According to a first aspect, an embodiment of the present invention provides a method for acquiring digital images of a microscope specimen comprising the steps of: determining whether an area of the specimen contained within a microscope field of view has a thickness such that a focused image can be achieved in more than one optical plane, and, if so, capturing digital images of the area of the specimen contained within the microscope field of view at a plurality of focusing positions.
In this way, digital images at different focusing positions are only acquired in areas of the specimen which have a thickness, thus minimising the time for acquiring images of the complete specimen.
In a preferred embodiment, the step of determining whether an area of the specimen contained within a microscope field of view has a thickness such that a focused image can be achieved in more than one optical plane, comprises the steps of: capturing a digital image of the field of view at two or more focusing positions; for each image, determining whether the image is in focus, and if more than one of the images are in focus, determining that the specimen has a thickness.
According to a second aspect, the present invention provides a computer readable medium including a computer program encoded with instructions for carrying out a method in accordance with the present invention.
According to a third aspect, the present invention provides a computer controlled microscopy imaging system configured to carry out a method in accordance with the present invention.
According to a fourth aspect, an embodiment of the present invention provides a microscopy imaging system for acquiring digital images of a microscope specimen, comprising: a microscope; a processor; a camera for capturing digital images of the specimen in a field of view of the microscope, and a focusing controller configured to change the focus of the microscope; wherein the processor is configured to determine whether an area of the specimen contained within the microscope field of view has a thickness such that a focused image can be achieved in more than one optical plane, and to control the camera to capture digital images of the field of view of the microscope at a plurality of focusing positions if it is determined that the area of the specimen has a thickness.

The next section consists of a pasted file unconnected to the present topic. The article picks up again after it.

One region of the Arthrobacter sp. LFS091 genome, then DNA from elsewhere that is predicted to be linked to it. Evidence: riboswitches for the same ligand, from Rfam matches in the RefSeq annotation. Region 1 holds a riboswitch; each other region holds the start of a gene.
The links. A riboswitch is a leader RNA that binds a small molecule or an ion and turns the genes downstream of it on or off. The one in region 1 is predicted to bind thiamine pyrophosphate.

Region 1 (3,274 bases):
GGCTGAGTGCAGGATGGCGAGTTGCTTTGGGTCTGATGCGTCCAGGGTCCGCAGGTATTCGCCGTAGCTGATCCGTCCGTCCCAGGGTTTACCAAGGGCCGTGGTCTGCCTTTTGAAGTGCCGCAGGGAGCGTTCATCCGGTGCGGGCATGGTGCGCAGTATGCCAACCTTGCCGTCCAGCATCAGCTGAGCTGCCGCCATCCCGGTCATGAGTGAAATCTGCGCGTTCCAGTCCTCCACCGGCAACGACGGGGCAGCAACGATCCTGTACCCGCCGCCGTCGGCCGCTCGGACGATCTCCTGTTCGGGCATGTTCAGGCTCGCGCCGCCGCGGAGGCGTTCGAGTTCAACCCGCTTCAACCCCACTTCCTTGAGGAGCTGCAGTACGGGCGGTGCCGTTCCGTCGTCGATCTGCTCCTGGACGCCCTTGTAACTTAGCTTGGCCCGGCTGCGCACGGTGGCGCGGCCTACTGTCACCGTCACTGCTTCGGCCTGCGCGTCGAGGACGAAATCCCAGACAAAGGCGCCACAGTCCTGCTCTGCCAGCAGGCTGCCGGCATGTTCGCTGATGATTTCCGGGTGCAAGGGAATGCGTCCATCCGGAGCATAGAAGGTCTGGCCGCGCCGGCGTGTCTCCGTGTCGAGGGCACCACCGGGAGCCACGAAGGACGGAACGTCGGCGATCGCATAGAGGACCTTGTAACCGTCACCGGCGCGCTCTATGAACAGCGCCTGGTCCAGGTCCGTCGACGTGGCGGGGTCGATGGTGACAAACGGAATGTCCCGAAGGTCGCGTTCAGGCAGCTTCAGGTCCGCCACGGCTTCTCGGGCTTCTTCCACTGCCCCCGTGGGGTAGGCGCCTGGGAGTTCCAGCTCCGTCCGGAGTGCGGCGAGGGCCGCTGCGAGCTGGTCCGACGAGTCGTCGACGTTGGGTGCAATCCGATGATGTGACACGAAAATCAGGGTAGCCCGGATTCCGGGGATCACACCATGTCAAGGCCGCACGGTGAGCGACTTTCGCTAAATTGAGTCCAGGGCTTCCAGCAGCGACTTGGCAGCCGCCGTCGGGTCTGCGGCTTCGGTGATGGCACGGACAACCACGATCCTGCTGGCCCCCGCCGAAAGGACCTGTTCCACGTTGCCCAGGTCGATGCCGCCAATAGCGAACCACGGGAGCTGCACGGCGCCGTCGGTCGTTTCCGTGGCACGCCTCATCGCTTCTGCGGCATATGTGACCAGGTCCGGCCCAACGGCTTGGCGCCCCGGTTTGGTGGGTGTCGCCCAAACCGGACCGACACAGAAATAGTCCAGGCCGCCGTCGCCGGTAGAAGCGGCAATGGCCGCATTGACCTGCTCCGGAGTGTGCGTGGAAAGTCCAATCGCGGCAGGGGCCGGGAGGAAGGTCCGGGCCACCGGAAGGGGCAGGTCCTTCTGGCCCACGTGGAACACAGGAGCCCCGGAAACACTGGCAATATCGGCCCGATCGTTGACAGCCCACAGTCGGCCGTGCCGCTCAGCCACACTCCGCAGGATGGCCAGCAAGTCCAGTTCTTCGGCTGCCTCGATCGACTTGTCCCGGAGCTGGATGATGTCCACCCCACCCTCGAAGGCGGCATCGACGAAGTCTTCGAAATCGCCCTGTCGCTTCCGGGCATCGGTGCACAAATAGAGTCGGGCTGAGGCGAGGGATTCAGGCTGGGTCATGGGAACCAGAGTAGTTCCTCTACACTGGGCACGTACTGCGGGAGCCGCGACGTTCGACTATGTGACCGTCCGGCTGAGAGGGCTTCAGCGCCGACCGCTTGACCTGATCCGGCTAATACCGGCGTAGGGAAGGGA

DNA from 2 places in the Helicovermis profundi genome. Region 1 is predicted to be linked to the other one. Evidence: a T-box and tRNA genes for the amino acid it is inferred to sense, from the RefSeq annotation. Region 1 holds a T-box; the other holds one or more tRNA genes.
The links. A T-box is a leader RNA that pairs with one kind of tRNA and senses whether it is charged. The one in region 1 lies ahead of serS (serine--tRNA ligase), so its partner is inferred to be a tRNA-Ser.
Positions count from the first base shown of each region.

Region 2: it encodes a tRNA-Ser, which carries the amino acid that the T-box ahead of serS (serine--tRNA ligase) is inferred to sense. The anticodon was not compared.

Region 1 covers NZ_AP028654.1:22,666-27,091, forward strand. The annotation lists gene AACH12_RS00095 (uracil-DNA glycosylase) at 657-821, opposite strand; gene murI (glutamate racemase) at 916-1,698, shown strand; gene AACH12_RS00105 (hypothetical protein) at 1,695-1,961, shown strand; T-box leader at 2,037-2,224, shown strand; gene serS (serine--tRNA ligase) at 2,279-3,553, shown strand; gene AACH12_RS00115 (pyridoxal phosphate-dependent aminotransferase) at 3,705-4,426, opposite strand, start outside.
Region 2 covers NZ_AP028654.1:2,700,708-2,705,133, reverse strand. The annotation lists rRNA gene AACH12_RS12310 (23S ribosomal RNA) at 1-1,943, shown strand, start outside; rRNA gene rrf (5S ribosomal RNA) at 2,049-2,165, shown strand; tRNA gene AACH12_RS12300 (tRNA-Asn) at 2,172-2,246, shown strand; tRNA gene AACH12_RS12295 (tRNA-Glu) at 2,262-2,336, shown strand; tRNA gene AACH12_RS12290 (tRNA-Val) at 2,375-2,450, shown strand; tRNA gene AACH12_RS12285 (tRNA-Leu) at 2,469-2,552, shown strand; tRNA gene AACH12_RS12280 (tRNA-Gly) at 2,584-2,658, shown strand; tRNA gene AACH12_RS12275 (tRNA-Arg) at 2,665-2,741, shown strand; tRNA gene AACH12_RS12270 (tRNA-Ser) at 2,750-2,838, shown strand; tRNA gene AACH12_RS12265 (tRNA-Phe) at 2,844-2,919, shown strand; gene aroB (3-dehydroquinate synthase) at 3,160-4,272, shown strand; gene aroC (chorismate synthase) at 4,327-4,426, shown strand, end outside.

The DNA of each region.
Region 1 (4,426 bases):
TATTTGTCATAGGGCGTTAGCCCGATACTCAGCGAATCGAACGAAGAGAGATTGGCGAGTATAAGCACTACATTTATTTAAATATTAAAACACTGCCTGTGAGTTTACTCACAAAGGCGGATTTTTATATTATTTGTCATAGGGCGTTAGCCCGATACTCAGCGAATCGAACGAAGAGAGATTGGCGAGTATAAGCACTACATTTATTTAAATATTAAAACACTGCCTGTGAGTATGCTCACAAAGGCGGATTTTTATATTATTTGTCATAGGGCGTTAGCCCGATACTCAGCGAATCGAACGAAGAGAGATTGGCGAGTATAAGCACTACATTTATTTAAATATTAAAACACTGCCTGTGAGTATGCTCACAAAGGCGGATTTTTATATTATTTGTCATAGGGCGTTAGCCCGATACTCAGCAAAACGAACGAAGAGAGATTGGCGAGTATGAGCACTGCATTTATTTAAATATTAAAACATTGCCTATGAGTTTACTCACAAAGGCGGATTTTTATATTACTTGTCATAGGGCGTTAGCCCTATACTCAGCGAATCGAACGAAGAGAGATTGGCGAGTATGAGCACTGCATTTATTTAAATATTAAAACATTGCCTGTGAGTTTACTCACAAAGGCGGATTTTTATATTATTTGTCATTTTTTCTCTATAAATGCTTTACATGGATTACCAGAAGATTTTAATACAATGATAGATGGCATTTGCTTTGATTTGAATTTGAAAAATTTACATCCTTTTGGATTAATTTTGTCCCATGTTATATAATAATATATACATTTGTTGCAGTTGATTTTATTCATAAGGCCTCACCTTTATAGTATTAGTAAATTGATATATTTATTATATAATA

Further preferred features and advantages of the present invention will be apparent from the following description and accompanying claims.
The present invention will now be described, by way of example, with reference to the accompanying drawings, in which:
The motorised stage 5 is driven under the control of a stage controller 17, which controls the stage in response to instructions from computer 19. The motorised stage 5 is typically driven only in the x- and y-directions. In addition, focusing of the microscope is controlled by a piezo-electric controller 21 which controls a focusing device 21 a. The focusing device 21 a moves the objective lens 11 towards and away from the slide 7, along the axis of the optical system, to focus the microscope 3, under control of computer 19. A suitable piezo-electric focusing controller 21 is available from Physik Instrumente of Germany.
The imaging apparatus 1 additionally includes a digital camera 25, preferably a high resolution CCD camera. In the preferred embodiment, camera 25 includes a square array of CCD sensors, for example about 1024×1024 pixels and of 24-bit colour. Examples of suitable digital cameras are the X003P Firewire camera available from Sony Corporation and the Hamamatsu Orca C4742SC camera.
The camera 25 is arranged to acquire images from the microscope 3 under control of stage controller 17 and computer 19 and to provide the acquired images to computer 19 for processing, as described below.
Whilst in the preferred embodiment, the method of the present invention is implemented in the form of a computer program, it will be appreciated by the skilled person that the method could be implemented in other forms, including hardware.
As shown in